Elongation factor 2 kinase is regulated by proline hydroxylation and protects cells during hypoxia

Claire E J Moore, Halina Mikolajek, Sergio Regufe Da Mota, Xuemin Wang, Justin W. Kenney, Jörn M. Werner, Christopher G. Proud

Research output: Contribution to journalArticlepeer-review

50 Citations (Scopus)

Abstract

Protein synthesis, especially translation elongation, requires large amounts of energy, which is often generated by oxidative metabolism. Elongation is controlled by phosphorylation of eukaryotic elongation factor 2 (eEF2), which inhibits its activity and is catalyzed by eEF2 kinase (eEF2K), a calcium/calmodulin-dependent α-kinase. Hypoxia causes the activation of eEF2K and induces eEF2 phosphorylation independently of previously known inputs into eEF2K. Here, we show that eEF2K is subject to hydroxylation on proline-98. Proline hydroxylation is catalyzed by proline hydroxylases, oxygen-dependent enzymes which are inactivated during hypoxia. Pharmacological inhibition of proline hydroxylases also stimulates eEF2 phosphorylation. Pro98 lies in a universally conserved linker between the calmodulin-binding and catalytic domains of eEF2K. Its hydroxylation partially impairs the binding of calmodulin to eEF2K and markedly limits the calmodulin-stimulated activity of eEF2K. Neuronal cells depend on oxygen, and eEF2K helps to protect them from hypoxia. eEF2K is the first example of a protein directly involved in a major energy-consuming process to be regulated by proline hydroxylation. Since eEF2K is cytoprotective during hypoxia and other conditions of nutrient insufficiency, it may be a valuable target for therapy of poorly vascularized solid tumors.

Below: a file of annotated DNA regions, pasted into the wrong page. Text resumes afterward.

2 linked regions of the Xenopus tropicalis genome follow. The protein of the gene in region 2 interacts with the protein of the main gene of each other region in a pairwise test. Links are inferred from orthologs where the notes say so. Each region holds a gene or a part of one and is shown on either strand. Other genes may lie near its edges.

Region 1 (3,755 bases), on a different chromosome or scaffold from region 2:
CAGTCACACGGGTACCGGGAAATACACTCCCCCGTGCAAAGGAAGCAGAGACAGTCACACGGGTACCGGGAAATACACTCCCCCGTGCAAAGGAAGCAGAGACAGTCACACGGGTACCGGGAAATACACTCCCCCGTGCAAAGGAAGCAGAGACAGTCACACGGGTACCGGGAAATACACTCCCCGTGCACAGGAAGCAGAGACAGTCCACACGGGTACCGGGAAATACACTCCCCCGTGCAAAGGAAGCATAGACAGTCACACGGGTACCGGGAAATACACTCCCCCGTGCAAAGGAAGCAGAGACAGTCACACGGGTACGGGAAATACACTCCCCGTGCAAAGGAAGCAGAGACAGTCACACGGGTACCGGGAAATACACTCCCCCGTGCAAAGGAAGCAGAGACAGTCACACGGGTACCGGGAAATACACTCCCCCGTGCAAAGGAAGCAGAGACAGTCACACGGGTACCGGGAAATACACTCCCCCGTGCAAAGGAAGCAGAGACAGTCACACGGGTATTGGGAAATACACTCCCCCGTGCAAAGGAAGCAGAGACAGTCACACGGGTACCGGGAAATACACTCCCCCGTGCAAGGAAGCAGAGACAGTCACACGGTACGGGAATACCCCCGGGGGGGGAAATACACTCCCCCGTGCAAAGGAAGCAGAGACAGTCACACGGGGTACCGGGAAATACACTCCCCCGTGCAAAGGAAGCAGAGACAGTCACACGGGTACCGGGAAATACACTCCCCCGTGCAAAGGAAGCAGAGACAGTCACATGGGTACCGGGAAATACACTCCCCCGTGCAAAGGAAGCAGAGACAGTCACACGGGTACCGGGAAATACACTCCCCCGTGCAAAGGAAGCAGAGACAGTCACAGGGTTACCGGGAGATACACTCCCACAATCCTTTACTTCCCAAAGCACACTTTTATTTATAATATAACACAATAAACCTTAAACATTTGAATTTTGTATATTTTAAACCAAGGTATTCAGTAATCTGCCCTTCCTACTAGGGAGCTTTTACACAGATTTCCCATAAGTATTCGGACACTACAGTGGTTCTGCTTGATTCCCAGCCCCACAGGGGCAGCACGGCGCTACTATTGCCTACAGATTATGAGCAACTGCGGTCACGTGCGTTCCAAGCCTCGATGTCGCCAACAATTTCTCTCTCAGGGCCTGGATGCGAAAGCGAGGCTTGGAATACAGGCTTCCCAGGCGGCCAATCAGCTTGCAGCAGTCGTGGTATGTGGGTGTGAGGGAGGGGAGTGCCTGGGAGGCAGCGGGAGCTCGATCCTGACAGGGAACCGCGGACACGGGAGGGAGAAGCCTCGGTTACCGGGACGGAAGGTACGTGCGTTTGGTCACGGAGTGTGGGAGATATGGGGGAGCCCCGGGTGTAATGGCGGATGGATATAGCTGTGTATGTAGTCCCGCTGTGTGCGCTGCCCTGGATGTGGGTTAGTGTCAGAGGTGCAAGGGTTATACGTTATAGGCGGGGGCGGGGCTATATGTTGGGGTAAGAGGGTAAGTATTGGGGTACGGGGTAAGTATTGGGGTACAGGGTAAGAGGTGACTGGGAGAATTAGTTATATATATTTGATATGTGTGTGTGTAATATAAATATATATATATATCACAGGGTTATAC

Original languageEnglish
Pages (from-to)1788-1804
Number of pages17
JournalMolecular and Cellular Biology
Volume35
Issue number10
DOIs
Publication statusPublished or Issued - 2015

ASJC Scopus subject areas

  • Molecular Biology
  • Cell Biology

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